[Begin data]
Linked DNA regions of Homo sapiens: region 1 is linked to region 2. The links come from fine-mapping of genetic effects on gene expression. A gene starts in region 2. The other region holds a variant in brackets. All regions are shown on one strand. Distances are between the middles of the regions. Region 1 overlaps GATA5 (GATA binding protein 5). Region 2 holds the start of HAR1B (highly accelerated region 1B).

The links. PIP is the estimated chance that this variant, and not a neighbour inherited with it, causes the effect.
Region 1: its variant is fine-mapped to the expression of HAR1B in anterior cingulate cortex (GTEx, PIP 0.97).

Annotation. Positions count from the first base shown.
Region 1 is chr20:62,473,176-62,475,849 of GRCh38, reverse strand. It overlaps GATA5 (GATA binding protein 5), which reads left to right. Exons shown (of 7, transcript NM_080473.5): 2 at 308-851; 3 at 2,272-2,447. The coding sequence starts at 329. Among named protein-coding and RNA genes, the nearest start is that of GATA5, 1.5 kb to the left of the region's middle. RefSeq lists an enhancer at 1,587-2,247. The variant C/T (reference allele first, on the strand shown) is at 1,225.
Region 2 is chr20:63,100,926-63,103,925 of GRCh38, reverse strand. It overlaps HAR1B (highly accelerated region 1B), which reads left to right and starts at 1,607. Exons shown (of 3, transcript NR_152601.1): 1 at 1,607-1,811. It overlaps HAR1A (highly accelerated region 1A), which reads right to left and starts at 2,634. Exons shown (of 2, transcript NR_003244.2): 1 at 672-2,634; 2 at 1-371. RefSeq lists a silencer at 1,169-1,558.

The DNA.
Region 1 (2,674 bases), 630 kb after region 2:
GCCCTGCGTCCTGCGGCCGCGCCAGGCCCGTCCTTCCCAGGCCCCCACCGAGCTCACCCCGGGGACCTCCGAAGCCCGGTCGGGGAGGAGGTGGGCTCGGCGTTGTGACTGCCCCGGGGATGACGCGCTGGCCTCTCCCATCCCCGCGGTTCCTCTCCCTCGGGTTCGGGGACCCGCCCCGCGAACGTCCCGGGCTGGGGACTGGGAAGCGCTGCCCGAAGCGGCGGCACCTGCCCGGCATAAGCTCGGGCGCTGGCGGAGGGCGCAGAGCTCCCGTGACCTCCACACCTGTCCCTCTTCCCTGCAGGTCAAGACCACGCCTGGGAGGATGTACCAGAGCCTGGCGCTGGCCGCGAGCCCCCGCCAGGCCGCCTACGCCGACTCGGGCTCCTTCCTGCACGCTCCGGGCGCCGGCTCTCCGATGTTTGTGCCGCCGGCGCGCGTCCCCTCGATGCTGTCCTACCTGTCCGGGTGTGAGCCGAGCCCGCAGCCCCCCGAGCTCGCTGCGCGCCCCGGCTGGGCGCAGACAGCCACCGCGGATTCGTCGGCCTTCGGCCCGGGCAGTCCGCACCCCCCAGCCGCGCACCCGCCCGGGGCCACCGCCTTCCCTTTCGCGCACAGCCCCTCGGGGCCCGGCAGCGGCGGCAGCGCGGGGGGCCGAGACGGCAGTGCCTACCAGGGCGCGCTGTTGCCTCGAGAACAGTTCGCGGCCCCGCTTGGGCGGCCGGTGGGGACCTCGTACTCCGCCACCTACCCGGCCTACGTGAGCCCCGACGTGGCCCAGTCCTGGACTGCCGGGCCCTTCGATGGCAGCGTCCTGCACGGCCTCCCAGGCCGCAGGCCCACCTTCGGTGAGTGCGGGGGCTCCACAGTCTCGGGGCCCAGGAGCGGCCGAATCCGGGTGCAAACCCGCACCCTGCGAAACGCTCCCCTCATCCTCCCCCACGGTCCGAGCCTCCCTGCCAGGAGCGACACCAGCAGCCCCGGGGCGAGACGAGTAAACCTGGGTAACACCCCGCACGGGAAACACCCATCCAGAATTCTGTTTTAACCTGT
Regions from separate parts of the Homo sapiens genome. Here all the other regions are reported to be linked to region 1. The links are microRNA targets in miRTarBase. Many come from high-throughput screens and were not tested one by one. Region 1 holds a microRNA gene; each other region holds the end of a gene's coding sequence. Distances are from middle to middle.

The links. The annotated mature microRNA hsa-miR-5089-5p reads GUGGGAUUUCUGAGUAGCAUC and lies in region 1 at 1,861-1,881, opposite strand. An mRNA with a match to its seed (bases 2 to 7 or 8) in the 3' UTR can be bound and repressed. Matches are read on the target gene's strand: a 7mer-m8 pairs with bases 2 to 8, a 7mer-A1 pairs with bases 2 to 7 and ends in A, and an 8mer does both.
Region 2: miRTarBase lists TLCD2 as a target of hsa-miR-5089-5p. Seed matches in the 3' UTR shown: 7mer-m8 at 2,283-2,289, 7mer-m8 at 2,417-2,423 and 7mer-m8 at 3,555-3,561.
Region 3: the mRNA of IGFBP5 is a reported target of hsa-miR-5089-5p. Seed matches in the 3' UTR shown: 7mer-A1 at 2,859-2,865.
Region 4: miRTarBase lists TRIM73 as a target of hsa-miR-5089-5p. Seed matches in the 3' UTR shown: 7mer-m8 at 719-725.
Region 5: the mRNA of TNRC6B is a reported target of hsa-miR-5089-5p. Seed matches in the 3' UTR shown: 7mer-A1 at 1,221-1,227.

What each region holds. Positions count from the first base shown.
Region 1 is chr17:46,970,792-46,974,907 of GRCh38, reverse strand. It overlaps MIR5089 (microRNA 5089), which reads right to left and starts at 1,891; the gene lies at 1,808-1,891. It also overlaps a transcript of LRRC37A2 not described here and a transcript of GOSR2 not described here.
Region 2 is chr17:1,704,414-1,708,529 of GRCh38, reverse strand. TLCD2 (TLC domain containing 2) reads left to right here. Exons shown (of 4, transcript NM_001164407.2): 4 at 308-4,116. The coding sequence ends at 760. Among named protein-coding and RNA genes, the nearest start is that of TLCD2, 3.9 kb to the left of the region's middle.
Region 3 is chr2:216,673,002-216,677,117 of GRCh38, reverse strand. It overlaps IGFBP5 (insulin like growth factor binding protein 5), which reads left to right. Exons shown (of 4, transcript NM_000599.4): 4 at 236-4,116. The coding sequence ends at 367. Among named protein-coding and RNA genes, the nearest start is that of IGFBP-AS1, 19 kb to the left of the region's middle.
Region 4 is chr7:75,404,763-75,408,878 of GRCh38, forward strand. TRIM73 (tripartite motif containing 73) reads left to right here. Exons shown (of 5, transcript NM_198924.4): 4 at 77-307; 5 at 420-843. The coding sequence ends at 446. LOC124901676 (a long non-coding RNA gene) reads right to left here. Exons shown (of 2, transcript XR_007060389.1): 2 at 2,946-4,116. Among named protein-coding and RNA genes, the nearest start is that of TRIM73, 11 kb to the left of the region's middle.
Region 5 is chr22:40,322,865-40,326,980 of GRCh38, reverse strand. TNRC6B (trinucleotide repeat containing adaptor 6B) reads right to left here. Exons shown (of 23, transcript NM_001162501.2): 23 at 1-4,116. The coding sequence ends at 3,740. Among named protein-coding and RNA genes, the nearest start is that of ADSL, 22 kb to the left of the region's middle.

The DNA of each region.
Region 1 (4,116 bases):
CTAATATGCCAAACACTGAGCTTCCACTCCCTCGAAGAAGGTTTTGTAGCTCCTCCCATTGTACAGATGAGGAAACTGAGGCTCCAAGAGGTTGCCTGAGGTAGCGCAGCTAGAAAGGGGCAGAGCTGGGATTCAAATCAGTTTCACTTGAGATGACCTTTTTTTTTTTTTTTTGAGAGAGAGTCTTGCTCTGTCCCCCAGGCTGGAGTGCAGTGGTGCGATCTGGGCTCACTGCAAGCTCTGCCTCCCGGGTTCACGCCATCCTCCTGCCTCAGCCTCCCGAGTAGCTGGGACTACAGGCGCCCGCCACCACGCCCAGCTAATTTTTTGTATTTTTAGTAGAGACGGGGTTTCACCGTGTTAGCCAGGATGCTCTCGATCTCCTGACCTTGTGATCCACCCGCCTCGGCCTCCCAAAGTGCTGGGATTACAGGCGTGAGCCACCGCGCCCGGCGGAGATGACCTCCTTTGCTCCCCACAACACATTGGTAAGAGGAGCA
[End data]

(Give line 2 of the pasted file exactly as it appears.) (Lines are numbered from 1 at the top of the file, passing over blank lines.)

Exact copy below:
The links. PIP is the estimated chance that this variant, and not a neighbour inherited with it, causes the effect.